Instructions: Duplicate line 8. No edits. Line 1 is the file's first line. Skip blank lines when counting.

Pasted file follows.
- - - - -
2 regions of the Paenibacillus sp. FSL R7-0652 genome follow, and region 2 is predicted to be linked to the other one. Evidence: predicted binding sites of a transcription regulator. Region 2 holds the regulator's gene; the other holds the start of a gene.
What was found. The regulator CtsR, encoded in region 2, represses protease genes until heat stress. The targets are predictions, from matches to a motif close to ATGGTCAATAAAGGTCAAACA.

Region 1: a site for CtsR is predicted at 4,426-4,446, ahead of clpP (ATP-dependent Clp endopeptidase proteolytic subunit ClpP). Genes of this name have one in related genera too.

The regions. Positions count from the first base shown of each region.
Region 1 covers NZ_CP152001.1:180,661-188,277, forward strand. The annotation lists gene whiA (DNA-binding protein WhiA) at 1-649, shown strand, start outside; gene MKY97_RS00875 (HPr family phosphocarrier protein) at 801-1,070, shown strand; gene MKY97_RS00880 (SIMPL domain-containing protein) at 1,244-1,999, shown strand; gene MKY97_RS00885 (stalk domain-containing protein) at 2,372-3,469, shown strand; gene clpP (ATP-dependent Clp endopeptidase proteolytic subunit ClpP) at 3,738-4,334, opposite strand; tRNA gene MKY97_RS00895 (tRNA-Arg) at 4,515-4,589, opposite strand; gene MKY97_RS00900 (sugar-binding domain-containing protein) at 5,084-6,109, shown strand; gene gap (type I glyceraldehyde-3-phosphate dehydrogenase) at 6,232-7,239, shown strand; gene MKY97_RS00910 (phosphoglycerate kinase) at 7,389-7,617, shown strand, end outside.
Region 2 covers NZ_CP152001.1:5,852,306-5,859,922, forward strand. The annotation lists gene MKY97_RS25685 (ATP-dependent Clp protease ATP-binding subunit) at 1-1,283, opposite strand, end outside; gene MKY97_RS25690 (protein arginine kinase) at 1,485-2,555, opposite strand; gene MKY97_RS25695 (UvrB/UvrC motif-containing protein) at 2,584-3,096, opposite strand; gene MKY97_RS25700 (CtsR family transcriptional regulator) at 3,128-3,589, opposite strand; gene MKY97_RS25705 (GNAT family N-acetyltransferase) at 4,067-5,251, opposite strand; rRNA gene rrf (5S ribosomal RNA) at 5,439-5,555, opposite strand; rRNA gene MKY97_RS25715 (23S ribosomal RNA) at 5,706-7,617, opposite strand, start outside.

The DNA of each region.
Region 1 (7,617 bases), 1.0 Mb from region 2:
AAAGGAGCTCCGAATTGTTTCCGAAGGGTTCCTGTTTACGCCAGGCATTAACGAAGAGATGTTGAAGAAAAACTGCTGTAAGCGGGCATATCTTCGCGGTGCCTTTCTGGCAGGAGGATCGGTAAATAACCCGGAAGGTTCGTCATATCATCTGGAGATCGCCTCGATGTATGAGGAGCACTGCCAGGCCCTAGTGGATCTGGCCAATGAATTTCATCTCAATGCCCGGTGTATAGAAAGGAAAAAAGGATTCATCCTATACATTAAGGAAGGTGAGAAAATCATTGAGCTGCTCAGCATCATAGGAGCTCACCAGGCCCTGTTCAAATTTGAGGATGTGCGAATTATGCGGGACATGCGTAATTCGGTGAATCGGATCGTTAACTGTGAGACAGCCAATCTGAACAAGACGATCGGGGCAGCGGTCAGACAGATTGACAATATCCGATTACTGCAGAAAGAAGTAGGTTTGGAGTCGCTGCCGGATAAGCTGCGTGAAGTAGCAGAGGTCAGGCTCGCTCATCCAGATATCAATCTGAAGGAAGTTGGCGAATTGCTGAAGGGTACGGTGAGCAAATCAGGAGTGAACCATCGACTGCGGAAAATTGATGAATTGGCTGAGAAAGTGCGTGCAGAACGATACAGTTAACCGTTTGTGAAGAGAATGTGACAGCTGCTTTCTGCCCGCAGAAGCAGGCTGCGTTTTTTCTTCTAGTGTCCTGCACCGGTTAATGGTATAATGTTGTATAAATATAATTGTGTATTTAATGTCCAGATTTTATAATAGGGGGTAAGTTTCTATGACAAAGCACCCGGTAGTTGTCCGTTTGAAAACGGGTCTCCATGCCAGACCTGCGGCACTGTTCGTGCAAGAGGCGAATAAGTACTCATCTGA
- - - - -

Region 1 (7,617 bases), 1.0 Mb from region 2: